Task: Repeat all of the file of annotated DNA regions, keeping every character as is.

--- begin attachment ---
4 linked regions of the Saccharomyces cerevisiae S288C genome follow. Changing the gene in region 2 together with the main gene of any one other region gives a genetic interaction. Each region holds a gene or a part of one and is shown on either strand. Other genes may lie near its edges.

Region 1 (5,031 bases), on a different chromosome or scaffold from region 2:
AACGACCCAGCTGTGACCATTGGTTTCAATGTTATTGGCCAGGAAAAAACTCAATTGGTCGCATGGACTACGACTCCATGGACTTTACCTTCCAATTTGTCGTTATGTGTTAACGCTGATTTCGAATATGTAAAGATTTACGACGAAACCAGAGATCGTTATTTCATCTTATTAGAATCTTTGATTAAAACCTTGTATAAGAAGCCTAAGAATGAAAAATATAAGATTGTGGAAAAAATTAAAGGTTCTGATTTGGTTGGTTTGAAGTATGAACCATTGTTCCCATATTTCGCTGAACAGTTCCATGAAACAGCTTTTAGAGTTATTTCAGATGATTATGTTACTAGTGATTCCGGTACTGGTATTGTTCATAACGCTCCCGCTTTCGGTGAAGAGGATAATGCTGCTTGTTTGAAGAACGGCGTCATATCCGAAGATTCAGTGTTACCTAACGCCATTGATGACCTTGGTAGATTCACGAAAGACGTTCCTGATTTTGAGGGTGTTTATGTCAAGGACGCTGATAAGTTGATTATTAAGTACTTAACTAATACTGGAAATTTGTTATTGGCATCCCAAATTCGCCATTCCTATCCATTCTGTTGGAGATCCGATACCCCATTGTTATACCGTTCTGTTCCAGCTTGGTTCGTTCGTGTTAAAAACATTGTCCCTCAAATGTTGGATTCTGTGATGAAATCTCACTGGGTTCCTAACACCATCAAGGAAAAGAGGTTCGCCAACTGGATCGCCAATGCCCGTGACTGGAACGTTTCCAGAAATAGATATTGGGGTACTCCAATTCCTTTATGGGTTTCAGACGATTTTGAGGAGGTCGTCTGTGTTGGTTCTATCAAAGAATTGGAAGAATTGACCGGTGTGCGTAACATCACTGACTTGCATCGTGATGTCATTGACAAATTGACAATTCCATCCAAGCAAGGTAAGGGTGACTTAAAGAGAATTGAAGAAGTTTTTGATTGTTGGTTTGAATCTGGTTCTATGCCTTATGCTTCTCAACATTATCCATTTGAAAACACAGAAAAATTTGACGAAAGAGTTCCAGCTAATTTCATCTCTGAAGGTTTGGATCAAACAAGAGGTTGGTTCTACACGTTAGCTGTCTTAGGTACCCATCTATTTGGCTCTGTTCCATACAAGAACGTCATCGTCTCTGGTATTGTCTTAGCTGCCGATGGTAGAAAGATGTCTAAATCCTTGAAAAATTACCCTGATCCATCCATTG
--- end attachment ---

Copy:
4 linked regions of the Saccharomyces cerevisiae S288C genome follow. Changing the gene in region 2 together with the main gene of any one other region gives a genetic interaction. Each region holds a gene or a part of one and is shown on either strand. Other genes may lie near its edges.

Region 1 (5,031 bases), on a different chromosome or scaffold from region 2:
AACGACCCAGCTGTGACCATTGGTTTCAATGTTATTGGCCAGGAAAAAACTCAATTGGTCGCATGGACTACGACTCCATGGACTTTACCTTCCAATTTGTCGTTATGTGTTAACGCTGATTTCGAATATGTAAAGATTTACGACGAAACCAGAGATCGTTATTTCATCTTATTAGAATCTTTGATTAAAACCTTGTATAAGAAGCCTAAGAATGAAAAATATAAGATTGTGGAAAAAATTAAAGGTTCTGATTTGGTTGGTTTGAAGTATGAACCATTGTTCCCATATTTCGCTGAACAGTTCCATGAAACAGCTTTTAGAGTTATTTCAGATGATTATGTTACTAGTGATTCCGGTACTGGTATTGTTCATAACGCTCCCGCTTTCGGTGAAGAGGATAATGCTGCTTGTTTGAAGAACGGCGTCATATCCGAAGATTCAGTGTTACCTAACGCCATTGATGACCTTGGTAGATTCACGAAAGACGTTCCTGATTTTGAGGGTGTTTATGTCAAGGACGCTGATAAGTTGATTATTAAGTACTTAACTAATACTGGAAATTTGTTATTGGCATCCCAAATTCGCCATTCCTATCCATTCTGTTGGAGATCCGATACCCCATTGTTATACCGTTCTGTTCCAGCTTGGTTCGTTCGTGTTAAAAACATTGTCCCTCAAATGTTGGATTCTGTGATGAAATCTCACTGGGTTCCTAACACCATCAAGGAAAAGAGGTTCGCCAACTGGATCGCCAATGCCCGTGACTGGAACGTTTCCAGAAATAGATATTGGGGTACTCCAATTCCTTTATGGGTTTCAGACGATTTTGAGGAGGTCGTCTGTGTTGGTTCTATCAAAGAATTGGAAGAATTGACCGGTGTGCGTAACATCACTGACTTGCATCGTGATGTCATTGACAAATTGACAATTCCATCCAAGCAAGGTAAGGGTGACTTAAAGAGAATTGAAGAAGTTTTTGATTGTTGGTTTGAATCTGGTTCTATGCCTTATGCTTCTCAACATTATCCATTTGAAAACACAGAAAAATTTGACGAAAGAGTTCCAGCTAATTTCATCTCTGAAGGTTTGGATCAAACAAGAGGTTGGTTCTACACGTTAGCTGTCTTAGGTACCCATCTATTTGGCTCTGTTCCATACAAGAACGTCATCGTCTCTGGTATTGTCTTAGCTGCCGATGGTAGAAAGATGTCTAAATCCTTGAAAAATTACCCTGATCCATCCATTG